Underhand barbell row vs overhand: Do THIS one!

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The barbell row is an excellent compound lift – one that many of us remember fondly from StrongLifts 5×5 and other beginner programs! I’ve been asked a few times whether underhand or overhand is the better grip for a barbell row – here’s what you NEED to know about that…

Underhand barbell row vs overhand: Do THIS one!

At a glance…

  • Rowing with an overhand grip targets the upper back
  • Underhand grip focuses on the mid back and incorporates the bicep more
  • There is a higher chance of injury when rowing with an underhand grip – bicep tears and elbow issues can occasionally occur
  • Grip width matters: the WIDER you go the further UP the back the emphasis moves as a result of the shoulder angle changing
  • Row above or below the belly button? Similar to grip width, the higher you row the HIGHER up the back the emphasis is

Which grip is best? Underhand barbell row vs overhand…

A barbell row done with an OVERHAND grip targets the upper back, principally the rhomboid and trapezius muscles. An UNDERHAND grip targets the mid-back by building the latissimus as well as hitting biceps and deltoids more.

The difference in emphasis is driven by the change in shoulder angle (elbows out vs elbows in), as well as the supinated or pronated grip bringing biceps in to play.

Overhand grip is best for building your upper back

A staple of many weightlifting routines is the barbell row. In its natural form it is an overhand bent over row. Many of us will know it from StrongLifts 5×5 and other similar beginner programs and love it for its ability to build a super-thick back!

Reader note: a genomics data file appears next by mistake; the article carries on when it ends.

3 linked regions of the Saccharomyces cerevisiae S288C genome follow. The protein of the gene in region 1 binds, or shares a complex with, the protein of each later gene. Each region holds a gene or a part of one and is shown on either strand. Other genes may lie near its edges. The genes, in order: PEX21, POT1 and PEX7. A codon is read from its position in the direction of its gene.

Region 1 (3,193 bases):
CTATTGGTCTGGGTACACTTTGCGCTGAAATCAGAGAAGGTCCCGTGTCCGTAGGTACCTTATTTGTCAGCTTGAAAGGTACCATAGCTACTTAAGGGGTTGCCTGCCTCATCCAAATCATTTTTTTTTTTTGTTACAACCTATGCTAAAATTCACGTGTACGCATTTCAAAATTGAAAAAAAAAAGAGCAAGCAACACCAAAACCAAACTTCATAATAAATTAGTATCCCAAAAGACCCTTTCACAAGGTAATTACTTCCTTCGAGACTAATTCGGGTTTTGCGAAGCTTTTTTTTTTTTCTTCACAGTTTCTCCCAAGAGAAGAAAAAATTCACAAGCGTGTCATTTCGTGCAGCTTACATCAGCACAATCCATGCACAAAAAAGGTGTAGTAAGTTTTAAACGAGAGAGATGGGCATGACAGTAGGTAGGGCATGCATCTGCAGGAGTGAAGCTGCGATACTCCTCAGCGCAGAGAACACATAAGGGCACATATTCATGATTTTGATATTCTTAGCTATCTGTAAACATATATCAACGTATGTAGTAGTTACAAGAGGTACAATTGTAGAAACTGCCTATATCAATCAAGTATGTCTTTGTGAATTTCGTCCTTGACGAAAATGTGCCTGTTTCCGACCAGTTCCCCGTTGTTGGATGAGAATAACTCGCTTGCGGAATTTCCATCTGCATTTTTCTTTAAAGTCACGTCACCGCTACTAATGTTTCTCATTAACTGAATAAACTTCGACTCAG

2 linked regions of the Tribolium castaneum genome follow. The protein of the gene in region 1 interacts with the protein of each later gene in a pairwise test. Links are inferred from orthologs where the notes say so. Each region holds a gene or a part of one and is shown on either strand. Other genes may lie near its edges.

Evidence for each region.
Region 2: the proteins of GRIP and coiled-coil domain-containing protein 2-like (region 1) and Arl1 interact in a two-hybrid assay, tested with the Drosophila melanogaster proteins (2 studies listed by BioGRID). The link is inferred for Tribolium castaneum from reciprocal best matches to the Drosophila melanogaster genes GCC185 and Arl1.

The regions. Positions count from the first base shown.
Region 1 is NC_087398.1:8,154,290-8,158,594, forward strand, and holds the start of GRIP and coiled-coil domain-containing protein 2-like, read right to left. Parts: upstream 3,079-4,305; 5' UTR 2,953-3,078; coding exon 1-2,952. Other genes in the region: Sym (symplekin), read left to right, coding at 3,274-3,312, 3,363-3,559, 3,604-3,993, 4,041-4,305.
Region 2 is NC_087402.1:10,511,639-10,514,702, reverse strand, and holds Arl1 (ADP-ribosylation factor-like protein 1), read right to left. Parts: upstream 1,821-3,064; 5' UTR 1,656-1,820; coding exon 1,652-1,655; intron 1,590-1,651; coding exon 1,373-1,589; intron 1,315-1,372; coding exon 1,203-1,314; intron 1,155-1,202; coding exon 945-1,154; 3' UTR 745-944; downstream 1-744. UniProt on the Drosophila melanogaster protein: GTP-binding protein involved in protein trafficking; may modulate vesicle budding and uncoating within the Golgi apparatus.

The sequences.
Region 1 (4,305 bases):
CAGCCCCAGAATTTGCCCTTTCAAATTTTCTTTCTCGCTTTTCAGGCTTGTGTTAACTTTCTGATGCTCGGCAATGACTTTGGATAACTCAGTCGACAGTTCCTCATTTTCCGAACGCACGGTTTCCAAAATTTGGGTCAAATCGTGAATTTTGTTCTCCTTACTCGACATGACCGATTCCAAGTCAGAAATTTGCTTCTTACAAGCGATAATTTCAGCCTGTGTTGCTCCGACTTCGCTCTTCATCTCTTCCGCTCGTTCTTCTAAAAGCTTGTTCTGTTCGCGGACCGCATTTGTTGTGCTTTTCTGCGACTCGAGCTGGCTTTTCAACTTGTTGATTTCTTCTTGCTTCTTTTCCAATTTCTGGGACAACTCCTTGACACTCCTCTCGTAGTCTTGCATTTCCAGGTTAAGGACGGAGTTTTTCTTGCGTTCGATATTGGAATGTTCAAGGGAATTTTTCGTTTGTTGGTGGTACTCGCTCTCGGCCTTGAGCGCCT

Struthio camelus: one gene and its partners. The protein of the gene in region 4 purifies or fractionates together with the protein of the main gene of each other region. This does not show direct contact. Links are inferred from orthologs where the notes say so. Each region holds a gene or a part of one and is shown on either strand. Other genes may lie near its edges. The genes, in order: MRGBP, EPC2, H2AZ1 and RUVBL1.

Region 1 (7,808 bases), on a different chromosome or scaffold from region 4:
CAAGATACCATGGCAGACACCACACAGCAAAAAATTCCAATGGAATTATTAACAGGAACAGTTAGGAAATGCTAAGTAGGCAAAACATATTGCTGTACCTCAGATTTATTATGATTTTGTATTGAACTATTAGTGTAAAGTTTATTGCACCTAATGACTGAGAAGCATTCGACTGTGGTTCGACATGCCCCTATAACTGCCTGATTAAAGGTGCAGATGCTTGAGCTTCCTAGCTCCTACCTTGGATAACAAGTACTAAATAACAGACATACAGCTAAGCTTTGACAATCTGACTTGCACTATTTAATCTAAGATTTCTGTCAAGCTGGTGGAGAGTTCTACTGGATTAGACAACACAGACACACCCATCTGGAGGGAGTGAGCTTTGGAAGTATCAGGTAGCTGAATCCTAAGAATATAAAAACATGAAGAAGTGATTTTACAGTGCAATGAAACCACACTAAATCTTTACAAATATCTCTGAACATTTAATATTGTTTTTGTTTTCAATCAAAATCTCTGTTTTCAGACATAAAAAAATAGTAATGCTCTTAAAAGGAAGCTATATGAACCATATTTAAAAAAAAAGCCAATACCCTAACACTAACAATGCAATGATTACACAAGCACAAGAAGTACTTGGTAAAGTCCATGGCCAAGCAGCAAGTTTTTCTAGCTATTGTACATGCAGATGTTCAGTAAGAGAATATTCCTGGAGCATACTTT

An overhand barbell row principally targets the muscles in the upper back the most:

  • Rhomboids
  • Trapezius (traps)
  • Latissimus (lats) – typically the ‘upper’ and ‘outer’ areas
  • Rear deltoids

By taking a slightly wider than shoulder width grip we end up with our elbows flared out of the way when rowing. This position emphasises the traps and rhomboids over the lats.

It’s easy to cheat an overhand row… Don’t do it!

Bent over rows are VERY easy to screw up. How much do you bend over? Where do you row the barbell to? These matter as the more you stand up and the lower you touch the EASIER the row will feel.

Annoyingly there is no right answer on form – all we can do is set ourselves up to fit our own ergonomics and then be CONSISTENT. Don’t stand more upright as the weight increases, instead value the SQUEEZE through the movement.

If you struggle with form creep when rowing (I know I do…) an alternative may be to do a PENDLAY row where we pull from the floor. It tends to trigger a more consistent form to be used albeit with less time under tension overall as the barbell is on the ground between reps.

Underhand grip is best for building your mid-back

An underhand row is performed with your palms ‘up’ and facing forwards rather than the overhand equivalent where palm are facing you. An underhand row is also known as a reverse grip or Yates row.

A reverse grip row hits the muscles in the mid-back the most with secondary work being done by the biceps:

  • Latissimus (lats) – typically the ‘lower’ and ‘inner’ area
  • Trapezius (traps)
  • Deltoids (delts)
  • Biceps (bi’s)
  • Front deltoids